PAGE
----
US 20030119199 A1
A method of using Raman Spectra for determining the progress of a graft polymerization reaction is disclosed. The method entails (a) measuring at the beginning of the reaction and at a plurality of time intervals in the course of the reaction, continuously and on-site, the Raman spectrum in the wave number range of 100 to 4000 cm−1 of one or more of the monomers and/or polymers entailed in the reaction and of at least one internal standard and (b) recording the spectra and (c) adding reaction partners necessary to the reaction continuously and/or discontinuously and (d) calculating the change in concentration of the monomers and polymers by comparing the spectra of the monomers or polymers with the internal standard.
1. A method of using Raman Spectra for determining the progress of a graft polymerization reaction comprising (a) measuring at the beginning of the reaction and at a plurality of time intervals in the course of the reaction, continuously and on-site, the Raman spectrum in the wave number range of 100 to 4000 cm−1 of one or more of the monomers and/or polymers entailed in the reaction and of at least one internal standard and (b) calculating the change in concentration of the monomers and polymers from the spectra in consideration of the internal standard.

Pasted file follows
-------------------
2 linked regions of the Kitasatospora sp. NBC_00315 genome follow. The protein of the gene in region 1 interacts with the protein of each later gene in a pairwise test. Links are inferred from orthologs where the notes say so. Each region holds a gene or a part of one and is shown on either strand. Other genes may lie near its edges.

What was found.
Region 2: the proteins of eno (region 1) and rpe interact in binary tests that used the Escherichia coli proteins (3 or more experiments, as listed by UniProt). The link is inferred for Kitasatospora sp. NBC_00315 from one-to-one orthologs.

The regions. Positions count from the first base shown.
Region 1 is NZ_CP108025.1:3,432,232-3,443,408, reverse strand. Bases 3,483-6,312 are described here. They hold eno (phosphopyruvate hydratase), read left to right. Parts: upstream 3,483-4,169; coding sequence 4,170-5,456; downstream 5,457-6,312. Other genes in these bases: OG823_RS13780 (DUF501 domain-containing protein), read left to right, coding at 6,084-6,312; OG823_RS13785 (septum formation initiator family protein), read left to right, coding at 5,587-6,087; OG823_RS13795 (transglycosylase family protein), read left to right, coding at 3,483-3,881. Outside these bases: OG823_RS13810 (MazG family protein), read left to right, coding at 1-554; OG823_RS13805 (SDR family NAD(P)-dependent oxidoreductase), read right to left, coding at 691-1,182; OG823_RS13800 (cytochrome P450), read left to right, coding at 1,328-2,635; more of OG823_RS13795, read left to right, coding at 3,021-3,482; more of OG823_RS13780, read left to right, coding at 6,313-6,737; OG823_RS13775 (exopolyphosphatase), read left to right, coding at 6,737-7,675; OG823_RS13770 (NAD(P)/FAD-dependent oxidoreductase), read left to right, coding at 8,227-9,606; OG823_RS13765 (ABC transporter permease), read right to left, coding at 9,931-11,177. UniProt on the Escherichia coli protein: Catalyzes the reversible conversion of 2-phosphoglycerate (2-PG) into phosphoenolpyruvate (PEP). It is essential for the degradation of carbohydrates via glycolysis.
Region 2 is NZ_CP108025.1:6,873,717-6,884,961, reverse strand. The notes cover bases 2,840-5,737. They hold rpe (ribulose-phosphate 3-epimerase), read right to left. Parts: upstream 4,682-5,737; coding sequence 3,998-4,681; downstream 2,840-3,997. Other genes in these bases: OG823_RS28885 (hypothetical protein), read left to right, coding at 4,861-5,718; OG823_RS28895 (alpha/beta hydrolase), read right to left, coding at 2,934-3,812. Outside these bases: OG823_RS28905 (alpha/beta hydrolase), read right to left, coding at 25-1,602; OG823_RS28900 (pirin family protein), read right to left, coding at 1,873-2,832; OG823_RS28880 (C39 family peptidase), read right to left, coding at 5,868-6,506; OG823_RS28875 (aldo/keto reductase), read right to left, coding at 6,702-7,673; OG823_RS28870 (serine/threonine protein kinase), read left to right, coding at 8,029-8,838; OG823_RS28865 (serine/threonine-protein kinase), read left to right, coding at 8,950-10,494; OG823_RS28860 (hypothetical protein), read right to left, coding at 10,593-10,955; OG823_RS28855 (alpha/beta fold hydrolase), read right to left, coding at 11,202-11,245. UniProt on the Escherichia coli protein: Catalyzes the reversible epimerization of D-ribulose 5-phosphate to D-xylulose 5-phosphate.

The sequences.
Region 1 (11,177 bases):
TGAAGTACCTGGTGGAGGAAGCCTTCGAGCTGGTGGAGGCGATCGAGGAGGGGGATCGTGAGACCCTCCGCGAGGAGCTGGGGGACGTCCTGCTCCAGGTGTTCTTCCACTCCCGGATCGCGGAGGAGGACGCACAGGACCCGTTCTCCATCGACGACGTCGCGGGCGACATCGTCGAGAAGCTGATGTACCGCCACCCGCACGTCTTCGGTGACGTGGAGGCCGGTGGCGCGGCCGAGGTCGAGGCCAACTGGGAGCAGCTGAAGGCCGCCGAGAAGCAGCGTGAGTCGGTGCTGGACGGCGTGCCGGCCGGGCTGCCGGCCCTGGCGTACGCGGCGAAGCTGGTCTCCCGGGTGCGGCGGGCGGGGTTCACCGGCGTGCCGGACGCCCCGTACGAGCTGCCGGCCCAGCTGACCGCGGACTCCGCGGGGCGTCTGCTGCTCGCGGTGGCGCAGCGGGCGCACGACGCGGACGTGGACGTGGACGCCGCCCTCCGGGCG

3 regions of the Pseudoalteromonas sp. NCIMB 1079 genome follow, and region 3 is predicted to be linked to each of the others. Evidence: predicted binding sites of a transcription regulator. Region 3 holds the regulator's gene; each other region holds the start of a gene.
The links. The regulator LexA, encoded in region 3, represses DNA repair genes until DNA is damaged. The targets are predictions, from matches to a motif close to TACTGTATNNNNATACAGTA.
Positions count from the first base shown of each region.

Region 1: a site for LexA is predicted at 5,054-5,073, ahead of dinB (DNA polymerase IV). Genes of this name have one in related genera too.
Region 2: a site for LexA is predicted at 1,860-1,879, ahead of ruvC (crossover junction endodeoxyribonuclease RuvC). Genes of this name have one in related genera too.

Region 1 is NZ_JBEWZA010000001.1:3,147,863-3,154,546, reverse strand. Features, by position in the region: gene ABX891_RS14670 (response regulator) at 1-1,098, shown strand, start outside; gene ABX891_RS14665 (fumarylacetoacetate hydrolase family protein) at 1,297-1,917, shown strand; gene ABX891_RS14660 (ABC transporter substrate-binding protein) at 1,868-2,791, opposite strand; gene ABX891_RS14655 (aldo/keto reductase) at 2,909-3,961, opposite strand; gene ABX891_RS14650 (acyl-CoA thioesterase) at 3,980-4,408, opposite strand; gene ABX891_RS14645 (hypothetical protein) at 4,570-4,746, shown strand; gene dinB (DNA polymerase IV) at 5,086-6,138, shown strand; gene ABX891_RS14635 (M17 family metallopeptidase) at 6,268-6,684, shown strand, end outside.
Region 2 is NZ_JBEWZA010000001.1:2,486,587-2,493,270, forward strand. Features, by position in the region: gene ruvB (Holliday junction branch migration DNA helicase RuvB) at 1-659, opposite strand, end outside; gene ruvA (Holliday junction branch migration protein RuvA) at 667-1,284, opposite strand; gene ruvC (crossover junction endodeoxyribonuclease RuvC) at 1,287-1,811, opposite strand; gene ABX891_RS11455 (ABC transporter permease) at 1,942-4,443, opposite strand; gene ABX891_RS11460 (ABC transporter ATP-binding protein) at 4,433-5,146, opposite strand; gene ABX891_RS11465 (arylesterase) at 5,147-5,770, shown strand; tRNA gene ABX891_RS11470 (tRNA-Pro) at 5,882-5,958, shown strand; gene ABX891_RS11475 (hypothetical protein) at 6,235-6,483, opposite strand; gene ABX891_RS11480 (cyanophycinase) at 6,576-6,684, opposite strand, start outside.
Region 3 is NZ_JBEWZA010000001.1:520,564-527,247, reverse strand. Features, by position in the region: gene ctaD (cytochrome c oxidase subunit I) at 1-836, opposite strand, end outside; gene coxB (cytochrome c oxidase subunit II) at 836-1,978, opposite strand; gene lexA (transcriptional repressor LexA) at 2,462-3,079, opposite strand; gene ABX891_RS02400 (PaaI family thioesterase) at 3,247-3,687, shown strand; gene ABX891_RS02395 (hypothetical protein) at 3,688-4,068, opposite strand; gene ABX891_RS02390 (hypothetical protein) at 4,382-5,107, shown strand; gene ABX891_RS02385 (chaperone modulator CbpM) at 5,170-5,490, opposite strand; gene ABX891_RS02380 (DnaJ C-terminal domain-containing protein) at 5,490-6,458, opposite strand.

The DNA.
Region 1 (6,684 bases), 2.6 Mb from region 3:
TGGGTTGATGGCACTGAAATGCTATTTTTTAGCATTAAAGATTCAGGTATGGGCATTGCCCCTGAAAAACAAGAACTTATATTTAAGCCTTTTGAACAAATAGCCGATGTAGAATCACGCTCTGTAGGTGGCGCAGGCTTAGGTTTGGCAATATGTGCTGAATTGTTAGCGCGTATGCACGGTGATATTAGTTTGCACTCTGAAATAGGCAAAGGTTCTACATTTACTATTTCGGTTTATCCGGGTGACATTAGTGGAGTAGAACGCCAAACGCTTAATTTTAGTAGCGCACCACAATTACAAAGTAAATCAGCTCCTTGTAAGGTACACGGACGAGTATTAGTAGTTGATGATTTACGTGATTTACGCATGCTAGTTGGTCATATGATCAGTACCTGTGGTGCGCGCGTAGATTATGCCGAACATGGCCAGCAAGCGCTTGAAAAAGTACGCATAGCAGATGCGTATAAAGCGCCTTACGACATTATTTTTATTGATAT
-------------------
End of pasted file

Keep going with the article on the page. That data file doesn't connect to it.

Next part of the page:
2. The method of
3. The method of
4. The method of
5. The method of
6. The method of
7. A process for the preparation of graft polymers comprising
a) adding at least one of the reactants in a continuous and/or discontinuous manner.
b) obtaining at a plurality of time in the course of the reaction the concentrations of the monomers and/or polymers using the method of
c) comprising said concentrations with the required concentrations at the time and
d) adjusting the current quantities to the required quantities at the following time interval by varying the quantities of at least one of the monomers that are added or by increasing or decreasing the polymerization rates.
8. The method of
9. The method of
A.1.1 50 to 99 parts by weight of at least one compound selected from the group consisting of styrene, α-methyl styrene, p-methyl styrene, p-chlorostyrene and methacrylic acid (C1-C8) alkyl esters and
A.1.2 1 to 50 parts by weight of at least one compound selected from the group consisting of acrylonitrile, methacrylonitrile, (meth)acrylic acid (C1-C8) alkyl esters and derivatives of unsaturated carboxylic acids.
10. The method of
11. The method of
12. The method of
 The invention relates to chemical reactions and more particularly to a method of using Raman spectroscopy in controlling graft polymerization reactions.